As a community curator for Queer the Pier, I had a variety of different roles contributing to several aspects of the exhibition. A large part of my time was spent helping to create the arcade game section of the exhibition with the project’s building team.
To tell the stories from Brighton, Hove and Sussex’s queer history, we decided to build themed pieces that emulated a pier experience whilst preserving the LGBTIQ+ history that we wanted to include in the exhibition.
Alongside exhibition pieces such as the re-imagined fortune telling machine and zoetrope, we created an automata machine, telling the story of Vesta Tilley, whose real name was Matilda Alice Powles, (1864-1952). A highly successful music hall singer and male impersonator, her career spanned over 50 years from 1870 to 1920, and she performed at the Brighton Hippodrome in Middle Street. She wore men’s clothing on stage, challenging gender stereotypes, and although married to Walter De Frece, through dress and performance, she played with gender roles and paved the way for future female comics and male impersonators.
To create the arcade game section of the exhibition, we worked with Brighton Museum’s Exhibition Designer, Alex Hawkey, who throughout the summer and autumn months helped a group of the community curation team to build automaton machines and pier-themed games. The piece I started working on upon joining the Queer the Pier team, was the Vesta Tilley automaton machine, and with Alex kindly helping every step of the way, I got to building. Below is a photo diary of some of the key stages of building the machine:
Figure 1: Alex’s design that the Vesta Tilley machine was based from.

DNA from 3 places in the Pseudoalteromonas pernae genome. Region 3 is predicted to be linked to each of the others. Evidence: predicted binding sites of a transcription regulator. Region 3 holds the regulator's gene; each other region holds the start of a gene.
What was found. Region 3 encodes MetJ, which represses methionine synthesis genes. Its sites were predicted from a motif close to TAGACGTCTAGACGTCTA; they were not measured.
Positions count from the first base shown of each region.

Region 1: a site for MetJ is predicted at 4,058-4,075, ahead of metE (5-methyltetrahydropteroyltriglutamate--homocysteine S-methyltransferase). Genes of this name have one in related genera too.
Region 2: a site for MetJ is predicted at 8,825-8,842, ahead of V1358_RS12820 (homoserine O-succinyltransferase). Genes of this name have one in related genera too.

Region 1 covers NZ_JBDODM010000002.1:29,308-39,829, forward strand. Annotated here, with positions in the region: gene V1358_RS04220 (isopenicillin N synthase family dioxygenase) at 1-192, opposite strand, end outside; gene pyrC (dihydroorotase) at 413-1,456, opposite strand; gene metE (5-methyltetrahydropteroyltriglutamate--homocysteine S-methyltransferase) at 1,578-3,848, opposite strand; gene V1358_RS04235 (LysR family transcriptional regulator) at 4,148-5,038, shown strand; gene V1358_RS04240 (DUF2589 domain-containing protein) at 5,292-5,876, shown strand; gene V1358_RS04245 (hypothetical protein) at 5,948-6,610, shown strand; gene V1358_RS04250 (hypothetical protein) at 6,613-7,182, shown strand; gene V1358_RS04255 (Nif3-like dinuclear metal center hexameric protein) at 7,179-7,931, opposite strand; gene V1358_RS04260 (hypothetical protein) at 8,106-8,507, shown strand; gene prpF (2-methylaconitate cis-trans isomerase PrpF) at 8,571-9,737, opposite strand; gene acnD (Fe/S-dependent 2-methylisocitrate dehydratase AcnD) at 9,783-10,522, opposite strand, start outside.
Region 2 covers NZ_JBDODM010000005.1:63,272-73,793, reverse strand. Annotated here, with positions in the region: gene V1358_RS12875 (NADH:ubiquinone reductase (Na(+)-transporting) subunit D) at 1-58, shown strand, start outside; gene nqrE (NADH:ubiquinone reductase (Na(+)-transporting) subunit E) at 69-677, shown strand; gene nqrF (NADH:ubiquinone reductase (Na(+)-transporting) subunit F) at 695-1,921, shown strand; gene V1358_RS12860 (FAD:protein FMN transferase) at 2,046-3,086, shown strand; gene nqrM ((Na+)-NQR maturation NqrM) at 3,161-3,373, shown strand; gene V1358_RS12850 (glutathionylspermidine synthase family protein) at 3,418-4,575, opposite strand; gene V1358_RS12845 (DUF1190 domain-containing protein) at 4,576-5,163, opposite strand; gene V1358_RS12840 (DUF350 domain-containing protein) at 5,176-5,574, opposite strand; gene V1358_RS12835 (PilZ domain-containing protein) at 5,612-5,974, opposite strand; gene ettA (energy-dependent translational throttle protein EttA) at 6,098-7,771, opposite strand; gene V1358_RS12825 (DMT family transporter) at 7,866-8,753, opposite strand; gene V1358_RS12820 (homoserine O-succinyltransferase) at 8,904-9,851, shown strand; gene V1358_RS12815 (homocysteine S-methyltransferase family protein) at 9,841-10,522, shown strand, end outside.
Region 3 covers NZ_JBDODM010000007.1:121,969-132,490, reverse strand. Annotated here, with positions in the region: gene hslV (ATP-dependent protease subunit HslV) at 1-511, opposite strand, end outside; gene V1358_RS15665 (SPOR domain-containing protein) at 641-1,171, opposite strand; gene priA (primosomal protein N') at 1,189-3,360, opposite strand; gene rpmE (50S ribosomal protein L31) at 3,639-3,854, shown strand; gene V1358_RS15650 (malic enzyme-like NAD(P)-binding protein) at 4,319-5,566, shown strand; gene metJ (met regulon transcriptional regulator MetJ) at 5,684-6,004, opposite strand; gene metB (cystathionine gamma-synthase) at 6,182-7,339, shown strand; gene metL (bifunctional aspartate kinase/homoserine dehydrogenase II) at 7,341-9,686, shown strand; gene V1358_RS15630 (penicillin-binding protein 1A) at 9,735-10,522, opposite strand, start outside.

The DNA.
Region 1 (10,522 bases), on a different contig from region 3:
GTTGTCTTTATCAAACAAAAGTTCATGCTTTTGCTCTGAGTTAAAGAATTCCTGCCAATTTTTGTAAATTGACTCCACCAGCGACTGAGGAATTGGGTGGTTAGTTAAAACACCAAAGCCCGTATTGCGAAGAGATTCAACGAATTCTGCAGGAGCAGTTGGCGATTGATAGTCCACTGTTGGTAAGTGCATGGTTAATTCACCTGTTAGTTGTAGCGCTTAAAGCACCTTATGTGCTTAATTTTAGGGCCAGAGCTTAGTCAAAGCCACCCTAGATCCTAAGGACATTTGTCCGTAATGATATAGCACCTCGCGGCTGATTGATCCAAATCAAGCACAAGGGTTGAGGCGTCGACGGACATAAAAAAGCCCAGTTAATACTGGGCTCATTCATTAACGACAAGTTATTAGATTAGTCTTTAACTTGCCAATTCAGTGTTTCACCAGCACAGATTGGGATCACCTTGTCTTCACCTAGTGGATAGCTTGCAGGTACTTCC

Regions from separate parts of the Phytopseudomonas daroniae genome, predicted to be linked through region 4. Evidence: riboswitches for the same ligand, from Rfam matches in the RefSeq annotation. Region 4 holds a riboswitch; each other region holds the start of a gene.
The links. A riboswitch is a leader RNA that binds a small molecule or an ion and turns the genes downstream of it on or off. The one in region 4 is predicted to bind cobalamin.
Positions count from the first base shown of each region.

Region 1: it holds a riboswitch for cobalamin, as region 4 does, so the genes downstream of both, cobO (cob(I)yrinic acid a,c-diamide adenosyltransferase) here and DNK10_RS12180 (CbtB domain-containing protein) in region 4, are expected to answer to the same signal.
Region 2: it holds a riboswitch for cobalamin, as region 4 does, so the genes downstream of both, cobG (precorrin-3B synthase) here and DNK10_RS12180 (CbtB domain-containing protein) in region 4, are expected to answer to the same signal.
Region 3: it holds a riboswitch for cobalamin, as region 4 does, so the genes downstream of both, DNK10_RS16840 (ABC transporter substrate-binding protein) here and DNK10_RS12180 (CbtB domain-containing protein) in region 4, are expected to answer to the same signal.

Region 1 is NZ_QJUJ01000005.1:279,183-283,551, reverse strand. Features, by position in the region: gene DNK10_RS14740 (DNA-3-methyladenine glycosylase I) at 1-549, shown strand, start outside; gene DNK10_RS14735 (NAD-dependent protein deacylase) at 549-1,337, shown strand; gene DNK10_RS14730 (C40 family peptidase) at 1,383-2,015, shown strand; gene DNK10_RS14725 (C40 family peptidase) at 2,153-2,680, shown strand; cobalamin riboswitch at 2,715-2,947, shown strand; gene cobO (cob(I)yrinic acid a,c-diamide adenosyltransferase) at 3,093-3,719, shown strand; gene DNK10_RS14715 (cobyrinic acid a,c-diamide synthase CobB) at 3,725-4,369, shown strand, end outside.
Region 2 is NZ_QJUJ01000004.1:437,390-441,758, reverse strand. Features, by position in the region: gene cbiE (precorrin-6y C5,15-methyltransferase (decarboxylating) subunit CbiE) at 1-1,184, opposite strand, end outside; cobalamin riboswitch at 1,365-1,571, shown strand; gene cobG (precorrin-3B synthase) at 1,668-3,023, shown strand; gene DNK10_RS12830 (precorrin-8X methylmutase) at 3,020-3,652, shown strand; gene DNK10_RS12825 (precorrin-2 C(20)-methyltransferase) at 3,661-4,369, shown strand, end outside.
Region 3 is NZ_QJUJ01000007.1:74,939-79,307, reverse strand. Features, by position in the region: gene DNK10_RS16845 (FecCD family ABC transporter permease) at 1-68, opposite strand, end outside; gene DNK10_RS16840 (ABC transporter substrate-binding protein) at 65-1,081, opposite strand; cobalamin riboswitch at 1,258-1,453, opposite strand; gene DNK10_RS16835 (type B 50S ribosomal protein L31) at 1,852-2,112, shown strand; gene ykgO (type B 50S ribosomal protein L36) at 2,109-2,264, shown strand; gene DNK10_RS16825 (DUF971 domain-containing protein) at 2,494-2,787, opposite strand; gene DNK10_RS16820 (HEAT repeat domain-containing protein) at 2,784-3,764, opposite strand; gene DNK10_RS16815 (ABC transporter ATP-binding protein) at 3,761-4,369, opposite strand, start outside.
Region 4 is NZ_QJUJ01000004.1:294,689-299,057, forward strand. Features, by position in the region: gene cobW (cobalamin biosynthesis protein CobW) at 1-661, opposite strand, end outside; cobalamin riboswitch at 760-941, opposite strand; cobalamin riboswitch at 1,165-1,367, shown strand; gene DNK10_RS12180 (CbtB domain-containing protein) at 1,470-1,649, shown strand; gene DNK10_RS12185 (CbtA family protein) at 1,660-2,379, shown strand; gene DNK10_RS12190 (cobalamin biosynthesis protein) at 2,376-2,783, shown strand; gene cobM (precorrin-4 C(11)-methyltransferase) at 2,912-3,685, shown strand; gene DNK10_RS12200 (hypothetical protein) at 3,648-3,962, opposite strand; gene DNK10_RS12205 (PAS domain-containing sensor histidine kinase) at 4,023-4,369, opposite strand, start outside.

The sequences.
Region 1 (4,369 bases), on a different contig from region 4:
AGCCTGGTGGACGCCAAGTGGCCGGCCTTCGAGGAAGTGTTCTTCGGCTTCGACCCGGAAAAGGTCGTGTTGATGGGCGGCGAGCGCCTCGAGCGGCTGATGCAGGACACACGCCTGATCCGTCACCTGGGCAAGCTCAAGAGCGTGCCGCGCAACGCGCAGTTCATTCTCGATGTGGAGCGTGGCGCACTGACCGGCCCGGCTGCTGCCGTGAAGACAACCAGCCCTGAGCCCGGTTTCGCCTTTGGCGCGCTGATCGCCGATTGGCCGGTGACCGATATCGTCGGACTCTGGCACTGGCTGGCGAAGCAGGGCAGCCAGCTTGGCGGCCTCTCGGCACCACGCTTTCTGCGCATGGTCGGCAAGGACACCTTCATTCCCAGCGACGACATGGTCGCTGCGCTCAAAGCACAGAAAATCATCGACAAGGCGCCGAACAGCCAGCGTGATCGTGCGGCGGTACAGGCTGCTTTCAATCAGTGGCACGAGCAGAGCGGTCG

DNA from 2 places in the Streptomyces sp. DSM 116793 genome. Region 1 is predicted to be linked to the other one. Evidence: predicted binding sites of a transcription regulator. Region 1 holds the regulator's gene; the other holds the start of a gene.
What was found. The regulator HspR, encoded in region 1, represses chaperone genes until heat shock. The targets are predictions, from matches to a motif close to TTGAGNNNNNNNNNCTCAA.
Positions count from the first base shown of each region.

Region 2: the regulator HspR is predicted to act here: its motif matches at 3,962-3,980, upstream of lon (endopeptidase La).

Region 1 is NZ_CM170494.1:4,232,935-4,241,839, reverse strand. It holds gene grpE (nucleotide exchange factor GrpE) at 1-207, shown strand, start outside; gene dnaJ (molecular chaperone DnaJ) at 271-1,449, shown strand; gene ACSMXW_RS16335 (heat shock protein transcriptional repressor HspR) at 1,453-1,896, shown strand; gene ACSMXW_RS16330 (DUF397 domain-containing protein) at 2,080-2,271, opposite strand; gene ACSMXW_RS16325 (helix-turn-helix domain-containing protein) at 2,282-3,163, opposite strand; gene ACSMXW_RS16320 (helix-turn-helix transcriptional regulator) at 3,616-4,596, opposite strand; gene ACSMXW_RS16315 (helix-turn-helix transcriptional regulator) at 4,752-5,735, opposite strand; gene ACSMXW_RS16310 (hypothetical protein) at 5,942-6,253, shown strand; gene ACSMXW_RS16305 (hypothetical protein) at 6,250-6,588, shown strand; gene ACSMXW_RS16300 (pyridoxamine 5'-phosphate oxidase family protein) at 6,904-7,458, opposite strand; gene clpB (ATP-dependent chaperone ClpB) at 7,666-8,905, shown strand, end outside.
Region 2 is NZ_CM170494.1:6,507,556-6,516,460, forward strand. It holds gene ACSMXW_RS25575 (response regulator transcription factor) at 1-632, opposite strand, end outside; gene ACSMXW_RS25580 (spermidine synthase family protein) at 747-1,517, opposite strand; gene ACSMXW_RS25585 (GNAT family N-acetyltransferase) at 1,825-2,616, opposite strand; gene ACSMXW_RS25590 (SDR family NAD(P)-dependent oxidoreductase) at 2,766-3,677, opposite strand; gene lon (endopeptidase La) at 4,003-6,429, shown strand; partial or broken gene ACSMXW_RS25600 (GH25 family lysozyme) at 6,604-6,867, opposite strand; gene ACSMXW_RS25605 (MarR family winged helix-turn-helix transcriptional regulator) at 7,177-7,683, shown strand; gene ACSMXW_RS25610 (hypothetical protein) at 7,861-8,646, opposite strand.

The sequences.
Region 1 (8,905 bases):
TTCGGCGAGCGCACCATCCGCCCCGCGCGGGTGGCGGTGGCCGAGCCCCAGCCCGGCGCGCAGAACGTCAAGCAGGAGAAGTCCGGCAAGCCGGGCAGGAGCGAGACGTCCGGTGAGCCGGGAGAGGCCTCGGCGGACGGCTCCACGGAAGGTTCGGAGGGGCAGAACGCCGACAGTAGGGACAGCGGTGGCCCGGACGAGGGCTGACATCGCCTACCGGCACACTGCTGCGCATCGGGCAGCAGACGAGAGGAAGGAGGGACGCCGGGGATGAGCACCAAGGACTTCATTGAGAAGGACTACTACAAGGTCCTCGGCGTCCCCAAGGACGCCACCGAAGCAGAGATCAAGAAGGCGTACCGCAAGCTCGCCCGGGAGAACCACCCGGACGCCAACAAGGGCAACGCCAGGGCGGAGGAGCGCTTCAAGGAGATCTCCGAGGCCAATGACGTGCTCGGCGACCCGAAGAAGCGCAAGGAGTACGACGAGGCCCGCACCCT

Figure 2: For research, I went to visit the now closed Brighton Hippodrome that Vesta Tilley had performed in to get a better idea of the location of the building within Brighton on Middle Street.
Figure 3: After a few attempts at other methods, we decided to draw the Brighton Hippodrome proscenium which would frame the automata machine parts.
Figure 4: The next stage was to create cut outs to form Vesta’s body.
Figure 5: Fitting the pieces together before dismantling for shaping.
Figure 6: The next stage was shaping the pieces to make them more 3D.
Figure 7: Fitting the pieces together.
Figure 8: I then created curtains to fit under the proscenium illustration.
Figure 9: Painting the finished shaped pieces.
Figure 10: She’s nearly there!
Figure 11: After the plinth was ready, the next stage was to cut the head hole out for a photo opportunity!
Figure 12: Creating Vesta’s hat and starting to put sections together.
Figure 13: Beneath the wooden stage, the mechanism which makes the figure dance by turning the handle, was then fitted.
Figure 14: After some final adjustments, it was complete!
After spending time in the studio building and making, it was great to see the Vesta Tilley automata machine standing proudly in the exhibition ready for visitors to enjoy. The opening night of Queer the Pier was heart-warming, not only to see everyone’s incredible hard work come together, but also to see people celebrating queer history and Brighton’s diverse LGBTIQ+ community. Watching people interact with the arcade games and turning the handle of the Vesta Tilley machine to watch it dance and listen to the accompanying famous Vesta Tilley song ‘Jolly good luck to the girl who loves a soldier’, was a delight.
Below is a diagram to show where the Vesta Tilley automata machine is placed within the exhibition.
See the Vesta Tilley automation in action
Zoe Smith, Queer the Pier Community Curator